By CRU Economist Anissa Chabib from CRU’s Global Economic Outlook
The estimate of U.S. GDP for Q2 2020 shows a decline of 32.9 percent q/q. This is the biggest drop on record, but slightly better than expected. Overall, the surprisingly good data on consumption, sentiment and production released in July is due to the reopening of businesses and the massive monetary and fiscal stimulus applied by the government. However, this fast rebound will lose momentum because of the alarming resurgence of Covid-19 cases, which is already leading to a reversal of reopening across the Sunbelt and weakening fiscal support.
CRU forecasts GDP to fall by 6.2 percent y/y in 2020 as a whole. We expect a drop in output in Q3 2020 at -8 percent y/y, followed by a moderate recovery and a rebound of 5.4 percent y/y in 2021. The latest data released for the U.S. economy revealed a faster-than-expected rebound for several leading indicators such as the unemployment rate (11.1 percent in June), personal spending (+8.2 percent m/m in May) and retail sales (+7.5 percent m/m in June).
As a result of the unexpectedly sharp rise in the ISM Manufacturing PMI in June, and in industrial production in Q2 2020, we have slightly raised our forecast for industrial production to a fall of 8.2 percent y/y in 2020 from a fall of 8.9 percent y/y last month.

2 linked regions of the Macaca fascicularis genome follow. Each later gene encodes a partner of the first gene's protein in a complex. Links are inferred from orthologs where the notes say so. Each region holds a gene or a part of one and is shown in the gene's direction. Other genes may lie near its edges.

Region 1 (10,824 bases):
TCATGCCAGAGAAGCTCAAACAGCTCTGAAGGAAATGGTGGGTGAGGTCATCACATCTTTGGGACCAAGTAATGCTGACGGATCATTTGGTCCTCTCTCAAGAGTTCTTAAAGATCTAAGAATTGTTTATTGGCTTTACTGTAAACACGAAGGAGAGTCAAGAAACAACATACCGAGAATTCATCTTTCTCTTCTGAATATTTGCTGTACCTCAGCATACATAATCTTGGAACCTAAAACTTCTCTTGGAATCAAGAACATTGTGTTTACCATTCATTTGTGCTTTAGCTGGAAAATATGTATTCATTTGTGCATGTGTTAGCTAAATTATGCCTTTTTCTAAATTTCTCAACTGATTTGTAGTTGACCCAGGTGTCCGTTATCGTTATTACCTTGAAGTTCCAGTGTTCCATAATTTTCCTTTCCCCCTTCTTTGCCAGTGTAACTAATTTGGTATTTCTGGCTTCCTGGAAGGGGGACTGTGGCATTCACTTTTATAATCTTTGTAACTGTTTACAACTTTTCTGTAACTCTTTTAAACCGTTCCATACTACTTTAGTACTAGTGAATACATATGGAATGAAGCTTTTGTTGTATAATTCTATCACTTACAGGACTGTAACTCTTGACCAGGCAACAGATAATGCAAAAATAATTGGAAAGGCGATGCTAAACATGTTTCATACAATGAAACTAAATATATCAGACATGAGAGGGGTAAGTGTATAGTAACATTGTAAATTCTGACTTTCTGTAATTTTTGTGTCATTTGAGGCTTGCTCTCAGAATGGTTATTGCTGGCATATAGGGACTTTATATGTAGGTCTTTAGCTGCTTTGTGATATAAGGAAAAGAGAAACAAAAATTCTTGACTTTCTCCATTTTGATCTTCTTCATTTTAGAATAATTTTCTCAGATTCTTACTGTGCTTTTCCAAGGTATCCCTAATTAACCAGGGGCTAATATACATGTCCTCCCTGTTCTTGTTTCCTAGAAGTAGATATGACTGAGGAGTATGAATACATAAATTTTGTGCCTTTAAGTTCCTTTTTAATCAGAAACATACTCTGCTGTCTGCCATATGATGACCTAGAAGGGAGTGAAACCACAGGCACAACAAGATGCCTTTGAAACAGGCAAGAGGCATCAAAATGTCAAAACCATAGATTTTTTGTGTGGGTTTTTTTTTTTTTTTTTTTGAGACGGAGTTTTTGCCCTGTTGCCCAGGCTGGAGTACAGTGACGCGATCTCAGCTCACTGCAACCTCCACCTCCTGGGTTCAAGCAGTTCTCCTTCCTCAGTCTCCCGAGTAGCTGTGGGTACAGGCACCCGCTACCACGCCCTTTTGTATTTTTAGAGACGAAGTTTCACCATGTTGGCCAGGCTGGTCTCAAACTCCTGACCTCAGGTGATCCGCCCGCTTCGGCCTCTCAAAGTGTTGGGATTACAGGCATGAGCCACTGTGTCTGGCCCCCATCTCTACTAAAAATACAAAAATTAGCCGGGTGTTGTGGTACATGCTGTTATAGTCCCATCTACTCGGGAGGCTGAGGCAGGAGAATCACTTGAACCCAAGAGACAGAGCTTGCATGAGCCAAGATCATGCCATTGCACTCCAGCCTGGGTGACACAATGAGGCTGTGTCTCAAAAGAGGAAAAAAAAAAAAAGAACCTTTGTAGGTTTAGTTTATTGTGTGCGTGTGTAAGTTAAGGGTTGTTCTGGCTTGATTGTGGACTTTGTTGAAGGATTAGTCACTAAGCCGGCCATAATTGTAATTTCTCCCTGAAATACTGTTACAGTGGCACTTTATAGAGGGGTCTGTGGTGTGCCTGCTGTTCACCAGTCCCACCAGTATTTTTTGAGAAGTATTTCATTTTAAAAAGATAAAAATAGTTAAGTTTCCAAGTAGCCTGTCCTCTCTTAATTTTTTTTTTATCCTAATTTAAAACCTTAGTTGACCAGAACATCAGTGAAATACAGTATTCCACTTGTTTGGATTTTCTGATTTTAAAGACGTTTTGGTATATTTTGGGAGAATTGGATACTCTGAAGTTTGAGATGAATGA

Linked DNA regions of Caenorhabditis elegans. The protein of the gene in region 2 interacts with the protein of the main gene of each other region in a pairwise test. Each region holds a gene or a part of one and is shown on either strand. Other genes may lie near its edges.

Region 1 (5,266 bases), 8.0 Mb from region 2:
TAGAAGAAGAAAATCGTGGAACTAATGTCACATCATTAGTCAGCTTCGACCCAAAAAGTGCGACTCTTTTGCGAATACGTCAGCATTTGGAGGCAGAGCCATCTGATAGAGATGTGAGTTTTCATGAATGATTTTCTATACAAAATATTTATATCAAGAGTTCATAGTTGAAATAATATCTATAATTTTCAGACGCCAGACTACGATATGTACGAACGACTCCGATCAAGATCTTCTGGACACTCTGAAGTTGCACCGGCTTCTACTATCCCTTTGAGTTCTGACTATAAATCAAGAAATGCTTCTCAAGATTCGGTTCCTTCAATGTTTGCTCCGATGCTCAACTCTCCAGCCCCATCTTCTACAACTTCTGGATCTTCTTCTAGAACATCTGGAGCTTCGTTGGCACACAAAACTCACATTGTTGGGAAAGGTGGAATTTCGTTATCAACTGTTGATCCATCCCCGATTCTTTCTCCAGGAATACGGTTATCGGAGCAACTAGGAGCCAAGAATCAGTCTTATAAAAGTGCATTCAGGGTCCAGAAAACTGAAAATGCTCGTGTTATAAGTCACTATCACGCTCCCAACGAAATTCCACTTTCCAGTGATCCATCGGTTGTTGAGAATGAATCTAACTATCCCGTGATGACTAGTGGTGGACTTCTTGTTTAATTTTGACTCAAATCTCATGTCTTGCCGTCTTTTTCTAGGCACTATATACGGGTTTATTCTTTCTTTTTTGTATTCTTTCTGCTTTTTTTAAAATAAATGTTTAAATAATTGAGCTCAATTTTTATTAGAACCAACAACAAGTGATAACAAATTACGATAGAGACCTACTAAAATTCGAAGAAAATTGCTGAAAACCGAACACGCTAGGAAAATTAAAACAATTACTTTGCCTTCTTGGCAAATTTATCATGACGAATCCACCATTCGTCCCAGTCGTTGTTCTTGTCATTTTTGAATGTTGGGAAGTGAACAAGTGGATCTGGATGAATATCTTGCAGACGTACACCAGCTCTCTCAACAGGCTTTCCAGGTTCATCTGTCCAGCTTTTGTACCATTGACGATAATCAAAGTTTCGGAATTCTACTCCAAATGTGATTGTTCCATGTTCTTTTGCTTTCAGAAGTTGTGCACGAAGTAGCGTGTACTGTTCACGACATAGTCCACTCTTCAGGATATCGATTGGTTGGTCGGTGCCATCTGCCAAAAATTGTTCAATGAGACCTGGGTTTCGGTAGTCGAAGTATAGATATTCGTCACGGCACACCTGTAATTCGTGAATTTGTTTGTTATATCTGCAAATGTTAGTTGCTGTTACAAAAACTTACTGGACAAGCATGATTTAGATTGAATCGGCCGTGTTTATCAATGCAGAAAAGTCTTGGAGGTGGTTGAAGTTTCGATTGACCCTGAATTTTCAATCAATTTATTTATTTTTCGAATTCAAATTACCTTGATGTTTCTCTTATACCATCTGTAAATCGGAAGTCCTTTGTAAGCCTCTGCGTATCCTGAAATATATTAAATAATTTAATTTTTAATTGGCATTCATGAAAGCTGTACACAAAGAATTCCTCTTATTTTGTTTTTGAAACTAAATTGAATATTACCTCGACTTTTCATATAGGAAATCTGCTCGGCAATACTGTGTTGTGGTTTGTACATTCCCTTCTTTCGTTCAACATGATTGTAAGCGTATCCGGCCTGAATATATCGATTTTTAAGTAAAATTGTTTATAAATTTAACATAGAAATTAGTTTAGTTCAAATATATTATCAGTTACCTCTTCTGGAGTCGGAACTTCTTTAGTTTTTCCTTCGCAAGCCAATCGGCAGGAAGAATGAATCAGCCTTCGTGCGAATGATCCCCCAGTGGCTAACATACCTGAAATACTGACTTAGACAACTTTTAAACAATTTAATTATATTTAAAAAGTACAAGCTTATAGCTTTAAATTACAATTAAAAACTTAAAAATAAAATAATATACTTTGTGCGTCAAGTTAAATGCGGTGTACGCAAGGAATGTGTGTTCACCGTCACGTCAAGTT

However, the impressive recovery seen in May and June will decelerate in the coming months as Covid-19 cases surge and fiscal support fades. Some high frequency data, such as initial claims and consumer confidence, indicate that growth was stalling in early July. This supports our expectation of a slower recovery phase in Q3/Q4. The main risks to our forecasts are the surge in new cases of Covid-19 and the expiry of the extended unemployment insurance benefits in July. The former can bring some economic activity to a halt again. The latter is likely to have a strong negative impact on private consumption.
The expanded unemployment compensation, one of the main measures of the CARES Act, has helped millions of households to offset a drop in income from employment. As a result, we expect the U.S. government to include additional, though less generous, unemployment benefit support in the next rounds of fiscal stimulus in Q3 2020.
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